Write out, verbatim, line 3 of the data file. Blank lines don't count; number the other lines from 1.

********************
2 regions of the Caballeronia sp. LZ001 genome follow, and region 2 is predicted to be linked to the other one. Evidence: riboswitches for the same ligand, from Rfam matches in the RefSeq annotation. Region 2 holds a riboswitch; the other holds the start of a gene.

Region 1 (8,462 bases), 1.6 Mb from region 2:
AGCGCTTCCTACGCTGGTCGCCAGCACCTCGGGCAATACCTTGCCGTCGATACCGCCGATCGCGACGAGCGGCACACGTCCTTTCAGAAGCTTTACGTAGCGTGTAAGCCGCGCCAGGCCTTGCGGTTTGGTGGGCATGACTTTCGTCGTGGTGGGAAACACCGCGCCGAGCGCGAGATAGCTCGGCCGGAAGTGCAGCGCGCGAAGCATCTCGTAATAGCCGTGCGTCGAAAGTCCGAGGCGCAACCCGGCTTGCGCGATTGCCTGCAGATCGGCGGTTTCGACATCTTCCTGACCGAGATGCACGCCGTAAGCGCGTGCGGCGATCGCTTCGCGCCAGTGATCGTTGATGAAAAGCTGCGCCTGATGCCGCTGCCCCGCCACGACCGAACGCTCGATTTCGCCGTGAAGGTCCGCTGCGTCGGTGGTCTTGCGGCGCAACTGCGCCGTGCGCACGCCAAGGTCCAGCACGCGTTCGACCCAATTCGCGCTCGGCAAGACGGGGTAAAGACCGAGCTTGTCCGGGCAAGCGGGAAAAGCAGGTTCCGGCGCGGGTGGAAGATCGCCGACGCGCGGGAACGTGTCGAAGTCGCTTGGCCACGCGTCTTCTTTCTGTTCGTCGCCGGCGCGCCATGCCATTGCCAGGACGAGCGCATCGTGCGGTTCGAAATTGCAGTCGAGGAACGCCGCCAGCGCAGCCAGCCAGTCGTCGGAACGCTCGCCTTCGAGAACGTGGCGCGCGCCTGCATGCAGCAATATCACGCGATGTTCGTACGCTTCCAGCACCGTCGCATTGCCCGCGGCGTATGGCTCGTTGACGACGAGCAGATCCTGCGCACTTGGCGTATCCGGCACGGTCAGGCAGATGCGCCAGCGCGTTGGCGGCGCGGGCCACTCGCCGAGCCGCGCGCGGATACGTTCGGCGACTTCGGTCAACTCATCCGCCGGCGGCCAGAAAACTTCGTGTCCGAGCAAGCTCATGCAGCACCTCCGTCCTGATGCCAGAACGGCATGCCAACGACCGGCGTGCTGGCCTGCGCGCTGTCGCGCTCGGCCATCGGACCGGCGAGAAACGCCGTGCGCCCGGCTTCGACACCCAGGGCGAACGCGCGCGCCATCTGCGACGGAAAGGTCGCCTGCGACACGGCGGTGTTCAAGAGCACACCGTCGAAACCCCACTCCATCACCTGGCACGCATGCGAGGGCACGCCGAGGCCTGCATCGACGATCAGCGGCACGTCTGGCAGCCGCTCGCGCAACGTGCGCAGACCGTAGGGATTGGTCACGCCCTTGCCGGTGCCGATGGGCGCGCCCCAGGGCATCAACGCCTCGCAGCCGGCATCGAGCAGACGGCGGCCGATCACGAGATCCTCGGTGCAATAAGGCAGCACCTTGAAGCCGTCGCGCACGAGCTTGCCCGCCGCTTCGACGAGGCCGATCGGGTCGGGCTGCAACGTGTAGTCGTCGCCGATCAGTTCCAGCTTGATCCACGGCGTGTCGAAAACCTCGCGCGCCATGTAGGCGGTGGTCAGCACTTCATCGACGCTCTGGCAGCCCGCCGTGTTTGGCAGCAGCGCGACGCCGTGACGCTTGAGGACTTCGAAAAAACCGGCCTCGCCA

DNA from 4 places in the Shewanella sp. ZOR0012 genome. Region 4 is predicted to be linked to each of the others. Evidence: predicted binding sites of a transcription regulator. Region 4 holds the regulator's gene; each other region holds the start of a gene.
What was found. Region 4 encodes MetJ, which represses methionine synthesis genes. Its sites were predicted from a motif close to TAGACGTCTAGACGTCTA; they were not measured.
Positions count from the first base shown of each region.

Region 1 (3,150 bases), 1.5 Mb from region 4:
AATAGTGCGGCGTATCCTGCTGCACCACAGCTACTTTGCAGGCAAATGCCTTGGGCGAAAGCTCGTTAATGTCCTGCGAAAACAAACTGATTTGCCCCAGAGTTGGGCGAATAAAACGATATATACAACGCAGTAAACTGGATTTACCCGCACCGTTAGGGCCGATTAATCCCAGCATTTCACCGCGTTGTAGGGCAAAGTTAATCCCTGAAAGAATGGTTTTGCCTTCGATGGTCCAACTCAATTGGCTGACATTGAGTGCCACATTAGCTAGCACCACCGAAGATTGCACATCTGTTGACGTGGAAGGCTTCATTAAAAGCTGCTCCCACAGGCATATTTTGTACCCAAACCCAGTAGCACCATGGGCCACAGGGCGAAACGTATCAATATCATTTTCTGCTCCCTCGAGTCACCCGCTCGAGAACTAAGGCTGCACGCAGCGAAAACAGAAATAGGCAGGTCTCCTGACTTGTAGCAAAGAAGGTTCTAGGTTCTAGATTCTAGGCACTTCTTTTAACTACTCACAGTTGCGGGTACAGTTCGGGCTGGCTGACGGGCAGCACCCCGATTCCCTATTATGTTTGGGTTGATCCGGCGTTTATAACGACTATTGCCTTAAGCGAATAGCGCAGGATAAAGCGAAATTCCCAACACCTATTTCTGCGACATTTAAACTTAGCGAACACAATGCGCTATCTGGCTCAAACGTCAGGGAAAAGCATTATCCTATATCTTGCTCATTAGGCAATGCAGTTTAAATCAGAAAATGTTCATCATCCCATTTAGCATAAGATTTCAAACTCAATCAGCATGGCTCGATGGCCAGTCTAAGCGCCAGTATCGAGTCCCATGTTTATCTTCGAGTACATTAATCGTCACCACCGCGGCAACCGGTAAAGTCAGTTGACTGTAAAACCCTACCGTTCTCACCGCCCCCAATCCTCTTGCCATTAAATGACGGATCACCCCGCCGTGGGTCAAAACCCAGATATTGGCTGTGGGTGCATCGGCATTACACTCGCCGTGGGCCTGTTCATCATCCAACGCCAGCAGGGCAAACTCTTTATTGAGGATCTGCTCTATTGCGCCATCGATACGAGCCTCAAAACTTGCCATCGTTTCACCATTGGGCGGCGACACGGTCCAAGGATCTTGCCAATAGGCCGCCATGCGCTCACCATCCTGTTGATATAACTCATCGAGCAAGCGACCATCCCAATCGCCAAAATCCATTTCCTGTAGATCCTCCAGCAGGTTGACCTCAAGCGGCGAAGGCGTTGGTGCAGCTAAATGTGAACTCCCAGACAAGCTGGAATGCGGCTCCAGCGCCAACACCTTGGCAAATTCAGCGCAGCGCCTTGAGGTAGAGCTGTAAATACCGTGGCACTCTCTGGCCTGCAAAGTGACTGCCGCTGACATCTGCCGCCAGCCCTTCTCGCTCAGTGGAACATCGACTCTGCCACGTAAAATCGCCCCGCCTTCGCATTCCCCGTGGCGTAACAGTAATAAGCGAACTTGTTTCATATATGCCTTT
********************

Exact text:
AGCGCTTCCTACGCTGGTCGCCAGCACCTCGGGCAATACCTTGCCGTCGATACCGCCGATCGCGACGAGCGGCACACGTCCTTTCAGAAGCTTTACGTAGCGTGTAAGCCGCGCCAGGCCTTGCGGTTTGGTGGGCATGACTTTCGTCGTGGTGGGAAACACCGCGCCGAGCGCGAGATAGCTCGGCCGGAAGTGCAGCGCGCGAAGCATCTCGTAATAGCCGTGCGTCGAAAGTCCGAGGCGCAACCCGGCTTGCGCGATTGCCTGCAGATCGGCGGTTTCGACATCTTCCTGACCGAGATGCACGCCGTAAGCGCGTGCGGCGATCGCTTCGCGCCAGTGATCGTTGATGAAAAGCTGCGCCTGATGCCGCTGCCCCGCCACGACCGAACGCTCGATTTCGCCGTGAAGGTCCGCTGCGTCGGTGGTCTTGCGGCGCAACTGCGCCGTGCGCACGCCAAGGTCCAGCACGCGTTCGACCCAATTCGCGCTCGGCAAGACGGGGTAAAGACCGAGCTTGTCCGGGCAAGCGGGAAAAGCAGGTTCCGGCGCGGGTGGAAGATCGCCGACGCGCGGGAACGTGTCGAAGTCGCTTGGCCACGCGTCTTCTTTCTGTTCGTCGCCGGCGCGCCATGCCATTGCCAGGACGAGCGCATCGTGCGGTTCGAAATTGCAGTCGAGGAACGCCGCCAGCGCAGCCAGCCAGTCGTCGGAACGCTCGCCTTCGAGAACGTGGCGCGCGCCTGCATGCAGCAATATCACGCGATGTTCGTACGCTTCCAGCACCGTCGCATTGCCCGCGGCGTATGGCTCGTTGACGACGAGCAGATCCTGCGCACTTGGCGTATCCGGCACGGTCAGGCAGATGCGCCAGCGCGTTGGCGGCGCGGGCCACTCGCCGAGCCGCGCGCGGATACGTTCGGCGACTTCGGTCAACTCATCCGCCGGCGGCCAGAAAACTTCGTGTCCGAGCAAGCTCATGCAGCACCTCCGTCCTGATGCCAGAACGGCATGCCAACGACCGGCGTGCTGGCCTGCGCGCTGTCGCGCTCGGCCATCGGACCGGCGAGAAACGCCGTGCGCCCGGCTTCGACACCCAGGGCGAACGCGCGCGCCATCTGCGACGGAAAGGTCGCCTGCGACACGGCGGTGTTCAAGAGCACACCGTCGAAACCCCACTCCATCACCTGGCACGCATGCGAGGGCACGCCGAGGCCTGCATCGACGATCAGCGGCACGTCTGGCAGCCGCTCGCGCAACGTGCGCAGACCGTAGGGATTGGTCACGCCCTTGCCGGTGCCGATGGGCGCGCCCCAGGGCATCAACGCCTCGCAGCCGGCATCGAGCAGACGGCGGCCGATCACGAGATCCTCGGTGCAATAAGGCAGCACCTTGAAGCCGTCGCGCACGAGCTTGCCCGCCGCTTCGACGAGGCCGATCGGGTCGGGCTGCAACGTGTAGTCGTCGCCGATCAGTTCCAGCTTGATCCACGGCGTGTCGAAAACCTCGCGCGCCATGTAGGCGGTGGTCAGCACTTCATCGACGCTCTGGCAGCCCGCCGTGTTTGGCAGCAGCGCGACGCCGTGACGCTTGAGGACTTCGAAAAAACCGGCCTCGCCA